International cooperation

  • Threat of imminent Israeli, U.S. attack on Iran appears to recede

    The New York Times reports today that analysts inside and outside the Obama administration believe that there is less likelihood now – relative to how things looked in the winter — that either Israel or the United States would launch a military strike against Iran’s nuclear facilities. The reasons: the economic sanctions on Iran are slowing the Iranian economy, with more draconian sanctions coming in July; the mood in the first round of talks between Iranian and Western representative, who met in Ankara two weeks ago, was positive, and there is some optimism that the next round, to be held in Baghdad in a month time, may yield Iranian concessions on the issue of uranium enrichment; also, there is a growing schism in Israel between, on one side, political leaders – namely, Prime Minister Benjamin Netanyahu and Defense Minister Ehud Barak – and, on the other side, both former and current military and intelligence officials about the wisdom of attacking Iran now, before diplomacy and tough sanctions have been given a chance.

  • Sanctions unlikely to affect Iran’s nuclear aim

    The likelihood of economic sanctions persuading the Iranian leadership to abandon its quest for nuclear weapons is very low; the record of economic sanctions is not good: long-standing international sanctions remain in place against North Korea, Ivory Coast, and Somalia without noticeable effects on their policies; embargoes against Serbia and Libya ended, as with Iraq, only after military intervention forced change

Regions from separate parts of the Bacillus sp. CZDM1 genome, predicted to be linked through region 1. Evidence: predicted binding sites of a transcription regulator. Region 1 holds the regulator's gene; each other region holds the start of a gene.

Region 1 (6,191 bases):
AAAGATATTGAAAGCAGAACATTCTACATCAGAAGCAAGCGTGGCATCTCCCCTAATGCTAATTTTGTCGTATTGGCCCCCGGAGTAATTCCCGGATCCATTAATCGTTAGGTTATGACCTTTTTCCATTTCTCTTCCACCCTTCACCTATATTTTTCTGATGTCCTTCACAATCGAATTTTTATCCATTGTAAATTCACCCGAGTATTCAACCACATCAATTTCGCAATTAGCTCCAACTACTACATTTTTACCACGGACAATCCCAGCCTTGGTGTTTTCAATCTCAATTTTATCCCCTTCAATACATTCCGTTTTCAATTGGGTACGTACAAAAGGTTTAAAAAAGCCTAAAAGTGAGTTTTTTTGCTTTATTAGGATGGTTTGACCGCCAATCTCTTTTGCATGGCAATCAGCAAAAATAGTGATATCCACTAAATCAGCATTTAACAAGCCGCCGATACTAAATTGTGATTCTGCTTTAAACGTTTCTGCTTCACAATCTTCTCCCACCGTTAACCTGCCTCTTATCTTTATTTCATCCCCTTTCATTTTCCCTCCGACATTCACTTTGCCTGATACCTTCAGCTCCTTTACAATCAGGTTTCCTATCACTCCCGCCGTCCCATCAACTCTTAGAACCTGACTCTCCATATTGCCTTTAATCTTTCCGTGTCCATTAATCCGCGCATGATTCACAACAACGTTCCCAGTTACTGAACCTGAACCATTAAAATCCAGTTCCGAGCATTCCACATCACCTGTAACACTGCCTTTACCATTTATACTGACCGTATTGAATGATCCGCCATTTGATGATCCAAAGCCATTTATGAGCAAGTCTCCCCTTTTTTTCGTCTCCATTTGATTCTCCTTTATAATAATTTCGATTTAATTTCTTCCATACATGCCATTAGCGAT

• Post-communist depression

    A new study reveals how a radical economic policy devised by Western economists put former Soviet states on a road to bankruptcy and corruption

  • Nuclear summit focuses on terrorist nukes

    The Seoul nuclear summit focused on the risk of nuclear terrorism; there are two risks: first, fissile materials, which terrorists may use to construct a dirty bomb, is kept at thousands of medical, research, and industrial facilities around the world – often without sufficient security; second, constructing a Hiroshima-type bomb is not as difficult as we may think

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  • U.S, Israel employ shady organization against Iran

    Analysts have concluded that the United States and Israel may be in a strategic alliance with a former left-wing Iranian political group instrumental in the 1979 Islamic Revolution and the overthrow of Shah Rezi Pahlavi; the purpose of the alliance is to destabilize the current regime in Iran

  • The Transboundary Agreement is not just about the cost of gas and the environment

    The Transboundary Agreement, which the United States and Mexico reached on 20 February, regulates oil and gas development in the Gulf of Mexico; before the agreement is ratified, there is a need to address serious security issues related to building more oil rigs in the Gulf – for example, the fact that the Mexican government cannot control its powerful criminal organizations, and that it will be easy for terrorists in a small boat to overrun one of these deepwater rigs

  • CDC: outbreaks linked to imported foods increasing